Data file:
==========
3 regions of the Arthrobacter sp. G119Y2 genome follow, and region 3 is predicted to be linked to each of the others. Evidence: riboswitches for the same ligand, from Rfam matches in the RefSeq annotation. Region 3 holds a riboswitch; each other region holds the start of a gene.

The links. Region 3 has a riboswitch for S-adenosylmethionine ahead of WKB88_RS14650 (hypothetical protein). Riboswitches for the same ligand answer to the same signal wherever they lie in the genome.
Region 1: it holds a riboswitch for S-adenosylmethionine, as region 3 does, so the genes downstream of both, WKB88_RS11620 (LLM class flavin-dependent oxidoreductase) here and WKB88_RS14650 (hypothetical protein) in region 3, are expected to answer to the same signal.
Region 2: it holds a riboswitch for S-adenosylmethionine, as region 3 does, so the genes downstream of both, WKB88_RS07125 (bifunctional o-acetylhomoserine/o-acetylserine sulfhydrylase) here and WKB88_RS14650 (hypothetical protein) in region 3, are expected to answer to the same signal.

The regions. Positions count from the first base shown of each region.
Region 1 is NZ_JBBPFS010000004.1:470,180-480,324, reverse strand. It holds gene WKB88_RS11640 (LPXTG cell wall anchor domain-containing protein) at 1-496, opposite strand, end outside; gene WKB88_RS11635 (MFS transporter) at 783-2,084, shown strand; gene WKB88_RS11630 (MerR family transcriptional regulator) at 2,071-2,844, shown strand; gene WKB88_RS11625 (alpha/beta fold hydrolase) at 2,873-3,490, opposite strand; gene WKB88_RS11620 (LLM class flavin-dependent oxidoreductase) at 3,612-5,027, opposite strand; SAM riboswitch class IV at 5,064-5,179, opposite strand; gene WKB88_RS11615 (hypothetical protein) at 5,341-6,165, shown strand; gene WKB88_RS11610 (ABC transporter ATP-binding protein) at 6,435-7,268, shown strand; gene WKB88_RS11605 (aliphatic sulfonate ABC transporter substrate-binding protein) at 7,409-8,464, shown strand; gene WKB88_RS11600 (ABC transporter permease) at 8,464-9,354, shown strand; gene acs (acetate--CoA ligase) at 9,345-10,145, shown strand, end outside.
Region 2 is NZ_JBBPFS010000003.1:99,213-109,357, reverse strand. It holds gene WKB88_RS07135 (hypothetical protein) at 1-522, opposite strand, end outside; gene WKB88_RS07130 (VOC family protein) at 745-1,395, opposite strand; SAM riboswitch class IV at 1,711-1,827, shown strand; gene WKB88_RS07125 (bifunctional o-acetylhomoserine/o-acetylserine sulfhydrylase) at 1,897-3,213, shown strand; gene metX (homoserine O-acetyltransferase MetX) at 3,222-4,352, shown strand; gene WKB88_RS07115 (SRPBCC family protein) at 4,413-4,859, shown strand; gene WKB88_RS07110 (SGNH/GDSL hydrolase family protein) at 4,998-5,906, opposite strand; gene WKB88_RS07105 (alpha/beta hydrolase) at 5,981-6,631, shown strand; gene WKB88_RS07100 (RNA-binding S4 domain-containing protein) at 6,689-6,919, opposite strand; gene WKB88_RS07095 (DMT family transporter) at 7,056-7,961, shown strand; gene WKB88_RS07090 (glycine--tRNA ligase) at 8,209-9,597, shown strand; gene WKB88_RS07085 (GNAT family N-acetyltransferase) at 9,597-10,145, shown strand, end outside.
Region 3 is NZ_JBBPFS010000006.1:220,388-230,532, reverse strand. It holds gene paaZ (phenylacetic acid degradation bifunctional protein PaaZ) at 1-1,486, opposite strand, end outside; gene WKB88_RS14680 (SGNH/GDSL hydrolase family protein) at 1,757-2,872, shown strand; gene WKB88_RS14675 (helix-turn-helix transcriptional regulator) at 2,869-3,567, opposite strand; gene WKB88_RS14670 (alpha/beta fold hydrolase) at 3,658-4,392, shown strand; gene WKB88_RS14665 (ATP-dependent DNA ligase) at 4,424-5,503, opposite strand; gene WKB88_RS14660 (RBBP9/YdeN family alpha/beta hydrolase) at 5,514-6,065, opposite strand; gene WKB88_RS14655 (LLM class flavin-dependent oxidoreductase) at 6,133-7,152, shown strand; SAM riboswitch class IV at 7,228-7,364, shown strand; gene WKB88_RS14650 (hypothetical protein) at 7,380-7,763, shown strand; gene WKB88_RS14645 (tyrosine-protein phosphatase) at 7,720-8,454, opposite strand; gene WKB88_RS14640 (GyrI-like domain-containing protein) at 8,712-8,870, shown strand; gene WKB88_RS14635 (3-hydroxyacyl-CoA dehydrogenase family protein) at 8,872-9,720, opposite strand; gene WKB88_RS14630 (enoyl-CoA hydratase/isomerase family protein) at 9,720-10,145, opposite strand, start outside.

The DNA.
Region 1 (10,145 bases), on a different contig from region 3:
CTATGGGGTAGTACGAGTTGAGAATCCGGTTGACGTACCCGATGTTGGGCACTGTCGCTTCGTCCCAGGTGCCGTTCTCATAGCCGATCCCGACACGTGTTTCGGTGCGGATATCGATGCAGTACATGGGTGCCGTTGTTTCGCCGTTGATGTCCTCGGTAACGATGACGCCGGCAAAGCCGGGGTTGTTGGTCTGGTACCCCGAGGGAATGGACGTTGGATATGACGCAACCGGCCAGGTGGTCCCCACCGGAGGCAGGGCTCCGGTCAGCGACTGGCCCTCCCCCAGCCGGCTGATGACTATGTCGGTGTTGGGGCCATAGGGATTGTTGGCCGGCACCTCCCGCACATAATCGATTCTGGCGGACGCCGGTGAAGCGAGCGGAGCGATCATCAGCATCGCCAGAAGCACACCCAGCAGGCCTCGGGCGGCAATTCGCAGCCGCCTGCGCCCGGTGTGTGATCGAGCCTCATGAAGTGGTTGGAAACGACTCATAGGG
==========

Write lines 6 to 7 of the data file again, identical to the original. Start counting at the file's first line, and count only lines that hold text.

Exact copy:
Region 1 is NZ_JBBPFS010000004.1:470,180-480,324, reverse strand. It holds gene WKB88_RS11640 (LPXTG cell wall anchor domain-containing protein) at 1-496, opposite strand, end outside; gene WKB88_RS11635 (MFS transporter) at 783-2,084, shown strand; gene WKB88_RS11630 (MerR family transcriptional regulator) at 2,071-2,844, shown strand; gene WKB88_RS11625 (alpha/beta fold hydrolase) at 2,873-3,490, opposite strand; gene WKB88_RS11620 (LLM class flavin-dependent oxidoreductase) at 3,612-5,027, opposite strand; SAM riboswitch class IV at 5,064-5,179, opposite strand; gene WKB88_RS11615 (hypothetical protein) at 5,341-6,165, shown strand; gene WKB88_RS11610 (ABC transporter ATP-binding protein) at 6,435-7,268, shown strand; gene WKB88_RS11605 (aliphatic sulfonate ABC transporter substrate-binding protein) at 7,409-8,464, shown strand; gene WKB88_RS11600 (ABC transporter permease) at 8,464-9,354, shown strand; gene acs (acetate--CoA ligase) at 9,345-10,145, shown strand, end outside.
Region 2 is NZ_JBBPFS010000003.1:99,213-109,357, reverse strand. It holds gene WKB88_RS07135 (hypothetical protein) at 1-522, opposite strand, end outside; gene WKB88_RS07130 (VOC family protein) at 745-1,395, opposite strand; SAM riboswitch class IV at 1,711-1,827, shown strand; gene WKB88_RS07125 (bifunctional o-acetylhomoserine/o-acetylserine sulfhydrylase) at 1,897-3,213, shown strand; gene metX (homoserine O-acetyltransferase MetX) at 3,222-4,352, shown strand; gene WKB88_RS07115 (SRPBCC family protein) at 4,413-4,859, shown strand; gene WKB88_RS07110 (SGNH/GDSL hydrolase family protein) at 4,998-5,906, opposite strand; gene WKB88_RS07105 (alpha/beta hydrolase) at 5,981-6,631, shown strand; gene WKB88_RS07100 (RNA-binding S4 domain-containing protein) at 6,689-6,919, opposite strand; gene WKB88_RS07095 (DMT family transporter) at 7,056-7,961, shown strand; gene WKB88_RS07090 (glycine--tRNA ligase) at 8,209-9,597, shown strand; gene WKB88_RS07085 (GNAT family N-acetyltransferase) at 9,597-10,145, shown strand, end outside.